Office of Federal Contract Compliance Programs (OFCCP)
The Department of Labor’s Office of Federal Contract Compliance Programs (OFCCP) is announcing a significant expansion of its Mega Construction Project (MCP) Program to ensure that federal construction contractors and subcontractors–companies that receive taxpayers’ dollars to construct buildings, highways, and other federally funded or federally assisted projects—make job opportunities in the construction trades available to applicants and employees regardless of their race, color, religion, sex, gender identity, sexual orientation, national origin, disability, or protected veteran status. For the first time, OFCCP is making strategic investment of agency resources at all levels (national and regional) to ensure that the nation’s largest construction projects can make a real difference in employment opportunities for the thousands of women, minorities, individuals with disabilities, and protected veterans who have the qualifications, experience, and determination to work on large, federally funded or federally assisted construction projects in their communities.
U.S. Department of Labor – Office of Federal Contract Compliance Programs (OFCCP) – OFCCP’s Mega Construction Project Program
Contractors may establish higher goals if they desire. Although a contractor is required to make good faith efforts to meet their goals, the goals are not quotas and no sanctions are imposed solely for failure to meet them Goals under Executive Order 11246, as amended, do not require that any specific position be filled by a person of a particular gender, race, or ethnicity.
Instead, the requirement is that contractors engage in outreach and other efforts to broaden the pool of qualified candidates to include minorities and women.
The use of goals is consistent with principles of merit, because goals do not require an employer to hire a person who does not have the qualifications needed to perform the job successfully, hire an unqualified person in preference to another applicant who is qualified, or hire a less qualified person in preference to a more qualified person.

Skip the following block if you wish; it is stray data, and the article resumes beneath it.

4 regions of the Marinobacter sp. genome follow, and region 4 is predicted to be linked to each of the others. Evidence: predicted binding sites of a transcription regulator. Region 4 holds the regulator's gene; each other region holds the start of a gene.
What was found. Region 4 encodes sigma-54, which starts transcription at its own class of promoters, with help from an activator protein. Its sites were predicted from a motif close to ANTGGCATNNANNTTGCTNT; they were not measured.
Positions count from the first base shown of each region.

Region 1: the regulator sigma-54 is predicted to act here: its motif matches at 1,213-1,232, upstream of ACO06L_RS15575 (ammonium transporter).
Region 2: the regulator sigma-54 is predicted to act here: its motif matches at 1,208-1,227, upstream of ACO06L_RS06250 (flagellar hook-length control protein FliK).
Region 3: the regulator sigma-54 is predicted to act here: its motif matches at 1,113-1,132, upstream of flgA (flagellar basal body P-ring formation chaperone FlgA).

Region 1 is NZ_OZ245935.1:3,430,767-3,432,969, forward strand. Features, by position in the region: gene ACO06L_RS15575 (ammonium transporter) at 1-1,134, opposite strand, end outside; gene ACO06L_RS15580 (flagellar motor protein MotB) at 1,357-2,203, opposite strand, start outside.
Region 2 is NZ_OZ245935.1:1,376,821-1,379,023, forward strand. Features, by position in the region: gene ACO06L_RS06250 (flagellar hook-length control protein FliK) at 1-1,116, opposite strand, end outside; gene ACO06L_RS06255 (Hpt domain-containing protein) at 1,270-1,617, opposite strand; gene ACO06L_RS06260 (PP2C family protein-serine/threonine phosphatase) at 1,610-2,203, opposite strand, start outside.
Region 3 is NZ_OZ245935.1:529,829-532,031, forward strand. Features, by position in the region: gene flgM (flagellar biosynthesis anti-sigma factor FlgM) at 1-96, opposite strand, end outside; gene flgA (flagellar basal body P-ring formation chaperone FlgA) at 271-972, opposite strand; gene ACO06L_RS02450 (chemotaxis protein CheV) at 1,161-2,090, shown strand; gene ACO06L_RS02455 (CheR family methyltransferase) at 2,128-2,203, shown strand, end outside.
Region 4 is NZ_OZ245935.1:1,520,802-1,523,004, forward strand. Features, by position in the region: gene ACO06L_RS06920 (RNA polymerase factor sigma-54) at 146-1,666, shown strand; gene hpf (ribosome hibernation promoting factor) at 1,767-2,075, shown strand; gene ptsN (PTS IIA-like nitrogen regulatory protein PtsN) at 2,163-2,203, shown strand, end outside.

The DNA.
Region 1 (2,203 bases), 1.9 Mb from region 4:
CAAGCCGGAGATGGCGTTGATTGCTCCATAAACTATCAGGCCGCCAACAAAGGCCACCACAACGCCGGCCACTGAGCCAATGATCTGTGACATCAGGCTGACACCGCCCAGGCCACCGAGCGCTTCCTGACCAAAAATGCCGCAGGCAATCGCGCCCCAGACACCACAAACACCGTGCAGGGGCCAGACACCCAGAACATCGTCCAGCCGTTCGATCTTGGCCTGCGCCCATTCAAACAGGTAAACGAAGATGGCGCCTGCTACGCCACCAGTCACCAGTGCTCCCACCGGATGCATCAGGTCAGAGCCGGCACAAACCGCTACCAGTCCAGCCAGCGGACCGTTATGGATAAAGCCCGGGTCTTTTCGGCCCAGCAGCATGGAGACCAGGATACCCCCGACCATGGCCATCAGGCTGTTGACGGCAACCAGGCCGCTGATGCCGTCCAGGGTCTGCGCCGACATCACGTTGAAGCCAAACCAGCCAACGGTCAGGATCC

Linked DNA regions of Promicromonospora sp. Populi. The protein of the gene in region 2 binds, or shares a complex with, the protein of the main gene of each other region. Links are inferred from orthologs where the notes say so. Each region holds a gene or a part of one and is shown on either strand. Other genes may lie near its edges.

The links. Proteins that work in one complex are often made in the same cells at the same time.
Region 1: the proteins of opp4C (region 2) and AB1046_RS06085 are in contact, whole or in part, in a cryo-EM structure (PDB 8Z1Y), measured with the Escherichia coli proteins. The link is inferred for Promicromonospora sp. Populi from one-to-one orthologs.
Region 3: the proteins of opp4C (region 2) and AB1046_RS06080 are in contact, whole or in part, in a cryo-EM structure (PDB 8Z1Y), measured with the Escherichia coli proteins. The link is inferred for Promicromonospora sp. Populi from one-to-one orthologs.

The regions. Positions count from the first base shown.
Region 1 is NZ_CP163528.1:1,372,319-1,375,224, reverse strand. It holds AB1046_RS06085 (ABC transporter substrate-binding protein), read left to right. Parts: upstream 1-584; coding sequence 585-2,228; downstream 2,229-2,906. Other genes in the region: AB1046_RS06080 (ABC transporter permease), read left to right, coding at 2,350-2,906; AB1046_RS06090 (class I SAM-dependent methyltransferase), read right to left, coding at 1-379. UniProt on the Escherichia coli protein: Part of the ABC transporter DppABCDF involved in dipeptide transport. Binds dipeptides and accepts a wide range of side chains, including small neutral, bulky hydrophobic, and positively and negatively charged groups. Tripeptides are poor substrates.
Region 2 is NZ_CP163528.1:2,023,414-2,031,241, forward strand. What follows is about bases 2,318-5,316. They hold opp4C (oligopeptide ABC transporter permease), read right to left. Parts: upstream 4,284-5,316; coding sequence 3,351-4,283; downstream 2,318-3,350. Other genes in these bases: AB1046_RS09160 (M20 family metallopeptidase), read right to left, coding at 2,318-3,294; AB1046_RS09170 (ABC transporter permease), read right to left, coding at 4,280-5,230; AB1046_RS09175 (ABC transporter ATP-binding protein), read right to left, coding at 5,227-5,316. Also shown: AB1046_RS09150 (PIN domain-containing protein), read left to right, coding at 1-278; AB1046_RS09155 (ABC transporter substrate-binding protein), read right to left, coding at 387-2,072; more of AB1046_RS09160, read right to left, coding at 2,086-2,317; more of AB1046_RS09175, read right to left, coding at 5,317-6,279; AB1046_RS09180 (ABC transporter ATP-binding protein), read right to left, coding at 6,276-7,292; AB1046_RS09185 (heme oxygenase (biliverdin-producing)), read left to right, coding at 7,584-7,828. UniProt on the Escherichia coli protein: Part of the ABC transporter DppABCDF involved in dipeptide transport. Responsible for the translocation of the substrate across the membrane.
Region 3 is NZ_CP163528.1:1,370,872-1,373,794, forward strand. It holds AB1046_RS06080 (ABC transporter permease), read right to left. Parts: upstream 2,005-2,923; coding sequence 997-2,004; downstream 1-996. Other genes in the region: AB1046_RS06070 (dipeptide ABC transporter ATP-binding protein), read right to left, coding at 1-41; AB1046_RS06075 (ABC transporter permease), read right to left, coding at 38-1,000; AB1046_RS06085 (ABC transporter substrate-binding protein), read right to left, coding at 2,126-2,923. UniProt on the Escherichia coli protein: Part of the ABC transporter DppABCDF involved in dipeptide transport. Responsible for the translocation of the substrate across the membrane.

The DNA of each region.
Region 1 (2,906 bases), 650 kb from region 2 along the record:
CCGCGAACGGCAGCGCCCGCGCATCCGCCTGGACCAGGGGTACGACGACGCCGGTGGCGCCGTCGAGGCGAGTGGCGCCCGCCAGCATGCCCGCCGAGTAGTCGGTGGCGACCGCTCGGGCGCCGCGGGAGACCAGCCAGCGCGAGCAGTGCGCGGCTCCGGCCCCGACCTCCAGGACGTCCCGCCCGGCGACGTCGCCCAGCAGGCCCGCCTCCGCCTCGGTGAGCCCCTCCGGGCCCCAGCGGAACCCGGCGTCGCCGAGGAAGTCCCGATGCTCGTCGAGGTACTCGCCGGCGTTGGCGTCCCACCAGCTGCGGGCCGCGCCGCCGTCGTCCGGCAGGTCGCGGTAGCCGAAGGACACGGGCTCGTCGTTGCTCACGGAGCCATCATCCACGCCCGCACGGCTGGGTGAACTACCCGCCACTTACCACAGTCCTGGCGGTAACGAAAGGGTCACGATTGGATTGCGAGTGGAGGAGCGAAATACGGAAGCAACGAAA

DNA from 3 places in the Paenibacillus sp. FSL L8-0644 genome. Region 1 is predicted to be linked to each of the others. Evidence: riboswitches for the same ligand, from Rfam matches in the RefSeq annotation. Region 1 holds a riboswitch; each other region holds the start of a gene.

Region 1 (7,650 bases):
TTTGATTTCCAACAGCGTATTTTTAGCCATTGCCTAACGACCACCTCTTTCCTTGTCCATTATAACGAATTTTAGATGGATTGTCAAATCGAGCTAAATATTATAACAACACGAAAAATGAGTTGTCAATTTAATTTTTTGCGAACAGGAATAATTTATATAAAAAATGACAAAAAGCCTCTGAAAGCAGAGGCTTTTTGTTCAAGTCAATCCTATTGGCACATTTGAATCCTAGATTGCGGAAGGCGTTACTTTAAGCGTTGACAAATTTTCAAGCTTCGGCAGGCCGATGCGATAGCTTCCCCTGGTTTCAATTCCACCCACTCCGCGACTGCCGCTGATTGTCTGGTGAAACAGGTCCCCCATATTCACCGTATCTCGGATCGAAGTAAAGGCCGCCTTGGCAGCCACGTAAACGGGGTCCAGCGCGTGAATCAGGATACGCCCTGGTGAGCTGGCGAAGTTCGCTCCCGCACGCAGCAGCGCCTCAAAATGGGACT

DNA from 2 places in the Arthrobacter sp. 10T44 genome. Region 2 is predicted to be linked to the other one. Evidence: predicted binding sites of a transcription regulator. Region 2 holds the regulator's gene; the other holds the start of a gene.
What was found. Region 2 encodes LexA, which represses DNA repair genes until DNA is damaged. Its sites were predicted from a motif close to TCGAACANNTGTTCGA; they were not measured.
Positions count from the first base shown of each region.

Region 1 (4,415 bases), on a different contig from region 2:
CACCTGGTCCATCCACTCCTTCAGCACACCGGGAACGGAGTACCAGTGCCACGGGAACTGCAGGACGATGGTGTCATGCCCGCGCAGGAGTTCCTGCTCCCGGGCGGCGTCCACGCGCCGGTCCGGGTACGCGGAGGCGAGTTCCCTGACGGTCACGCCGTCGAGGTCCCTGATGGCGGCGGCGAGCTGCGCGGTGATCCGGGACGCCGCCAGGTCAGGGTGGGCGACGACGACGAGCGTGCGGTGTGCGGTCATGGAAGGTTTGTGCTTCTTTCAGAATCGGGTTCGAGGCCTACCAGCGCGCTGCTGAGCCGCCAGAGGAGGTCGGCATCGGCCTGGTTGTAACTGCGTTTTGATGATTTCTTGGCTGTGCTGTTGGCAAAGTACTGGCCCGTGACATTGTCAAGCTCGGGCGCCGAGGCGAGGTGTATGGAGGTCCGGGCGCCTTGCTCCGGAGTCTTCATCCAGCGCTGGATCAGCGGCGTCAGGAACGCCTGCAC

Goals may not be treated as a ceiling or a floor for the employment of members of particular groups.
A contractor’s compliance is measured by weather it has made good faith efforts to meet its goals, and failure to meet goals, by itself, is not a violation of the Executive Order.
CHAPTER 3- CONSTRUCTION INDUSTRY COMPLIANCE PROGRAM
3A INTRODUCTION This chapter contains procedures for conducting compliance reviews of construction contractors and subcontractors, including those involved in federally assisted construction projects. The purpose of the reviews is to determine whether contractors are complying with requirements prohibiting discrimination, and requiring affirmative action to ensure equal employment opportunity without regard to race, color, religion, sex, sexual orientation, gender identity, national origin, disability or protected veteran status. Additionally, federal contractors and subcontractors are prohibited from, under certain circumstances, taking adverse employment actions against applicants and employees for asking about, discussing, or sharing information about their pay or the pay of their co-workers. This chapter also contains procedures specific to Mega Construction Projects.1
Synopsis of Law Executive Order 11246